WEST PALM BEACH, Fla. — Caught Urban Meyer on an ESPN college football bit the other day. He was interviewing Stanford quarterback Andrew Luck and trying, apparently, not to overstress himself or anybody else in the room.
Among the probing questions that the former Gator coach asked Luck was, "What advice would you give young athletes, male and female, from what you've learned along your journey?"
Mixed in, too, were a couple of soft stabs at defining leadership. Eventually, Meyer wished Luck luck and signed off, though not nearly soon enough.
TV, to put it mildly, is not Meyer's game.
His interviews, including a spring-practice series with coaching peers at Texas, Notre Dame, Michigan, Oregon and Utah, provide little of the unique insight one expects from a two-time national championship coach. His generalizations on the hot topics of the day leave viewers wanting more but rarely getting it.
Take Meyer's comments on ESPN's "College Football Live" concerning the one-game suspension of USC's Marc Tyler. He's the running back who decided to show off in front of a TMZ camera by saying that the Trojans pay their players, at a time when the USC program already is on probation for its royal treatment of Reggie Bush.
"What's damaging is the non-stop," Meyer said. "We're sitting here talking about it now and it happened a day or two ago? I have a problem with people who keep reporting and reporting on it. It's not that big a deal. The kid made a mistake. Plenty of people make mistakes. Don't do it again or you'll miss a game. He's going to sit a game. Move on."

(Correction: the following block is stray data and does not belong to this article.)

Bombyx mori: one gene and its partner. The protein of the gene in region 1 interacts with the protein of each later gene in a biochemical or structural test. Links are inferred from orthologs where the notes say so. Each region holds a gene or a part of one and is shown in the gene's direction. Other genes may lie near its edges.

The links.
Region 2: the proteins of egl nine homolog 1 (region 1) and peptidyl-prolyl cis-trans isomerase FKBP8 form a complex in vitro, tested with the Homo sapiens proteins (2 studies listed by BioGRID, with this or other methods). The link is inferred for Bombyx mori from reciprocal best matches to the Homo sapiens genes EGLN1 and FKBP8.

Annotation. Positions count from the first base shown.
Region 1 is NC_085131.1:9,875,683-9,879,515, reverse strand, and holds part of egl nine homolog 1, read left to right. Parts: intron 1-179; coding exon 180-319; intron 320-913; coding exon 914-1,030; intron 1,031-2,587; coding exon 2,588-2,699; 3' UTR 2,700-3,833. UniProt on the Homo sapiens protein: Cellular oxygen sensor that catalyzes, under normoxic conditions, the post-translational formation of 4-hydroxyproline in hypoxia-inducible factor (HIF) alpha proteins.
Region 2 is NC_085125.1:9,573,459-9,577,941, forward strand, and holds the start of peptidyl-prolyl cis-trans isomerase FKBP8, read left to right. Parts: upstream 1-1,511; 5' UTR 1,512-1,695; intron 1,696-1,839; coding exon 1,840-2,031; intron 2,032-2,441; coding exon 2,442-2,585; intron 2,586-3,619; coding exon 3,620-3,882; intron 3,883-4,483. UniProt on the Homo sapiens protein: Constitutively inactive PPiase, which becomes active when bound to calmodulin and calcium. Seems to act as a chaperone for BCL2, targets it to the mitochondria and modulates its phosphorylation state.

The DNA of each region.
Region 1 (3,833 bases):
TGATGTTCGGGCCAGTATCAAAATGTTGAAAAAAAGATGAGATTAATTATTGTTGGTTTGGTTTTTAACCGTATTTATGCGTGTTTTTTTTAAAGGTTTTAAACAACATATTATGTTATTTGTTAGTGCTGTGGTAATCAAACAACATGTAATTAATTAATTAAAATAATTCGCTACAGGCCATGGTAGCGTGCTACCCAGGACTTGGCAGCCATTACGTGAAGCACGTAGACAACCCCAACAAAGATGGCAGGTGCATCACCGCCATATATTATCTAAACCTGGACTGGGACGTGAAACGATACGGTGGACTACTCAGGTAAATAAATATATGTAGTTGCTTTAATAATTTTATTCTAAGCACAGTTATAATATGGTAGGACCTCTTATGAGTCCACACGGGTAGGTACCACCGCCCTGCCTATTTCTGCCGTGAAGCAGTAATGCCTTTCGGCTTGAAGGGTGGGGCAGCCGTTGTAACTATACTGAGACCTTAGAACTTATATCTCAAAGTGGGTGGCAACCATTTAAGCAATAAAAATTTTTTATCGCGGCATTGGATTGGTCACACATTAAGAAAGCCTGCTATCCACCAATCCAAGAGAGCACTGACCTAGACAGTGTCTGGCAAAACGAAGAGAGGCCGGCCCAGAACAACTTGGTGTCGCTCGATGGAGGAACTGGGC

This is probably how Urban always wanted the media to handle his Florida program, asking only the easy questions and agreeing that the uncomfortable stuff is best left for another day, when hopefully everybody will have forgotten about it altogether.
That's the way a coach operates, and a coach is what Meyer is.
Even during this lively experiment with broadcasting, a commitment that reportedly will occupy him for 60 or 70 days a year, Urban resists having the word "retired" attached to his coaching resume. He prefers that everyone say he "has stepped away from coaching."
If he steps back in next season at Ohio State, would anyone, including the doctors who have tried to help him deal with chest pains and blackouts through the years, be shocked?
In May, when Jim Tressel resigned as Buckeyes coach, Meyer issued a statement saying, "I am committed to ESPN and will not pursue any coaching opportunities this fall."
Fall 2012, in other words, is TBA, and it doesn't take TMZ to figure that out.
Maybe he'll get better, much better, in front of the camera. Urban's always been a fast study. He's only 47, and kicking around lucrative career options as a result.
There's no reason, though, to expect he will live in Gainesville forever and amuse himself with occasional commutes to ESPN headquarters in Bristol, Conn.
Urban needs to get back to work. New Florida coach Will Muschamp needs him to get back to work, too, and in another zip code.
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This TV gig is a hobby, just enough to make Meyer's family feel better, and just enough to make him feel worse.
Asked during a visit to Utah's spring practice about life outside of coaching, Meyer said, "I guess it's been great. I don't know. I've got a knot in my stomach right now. Missing it awful bad."
Shall we keep talking about this or should we just move on? Urban prefers the latter, but you know what's coming between now and the day when ESPN gets the exclusive on Meyer returning to the sidelines.
Lights. Camera. Friction.
Dave George writes for The Palm Beach Post.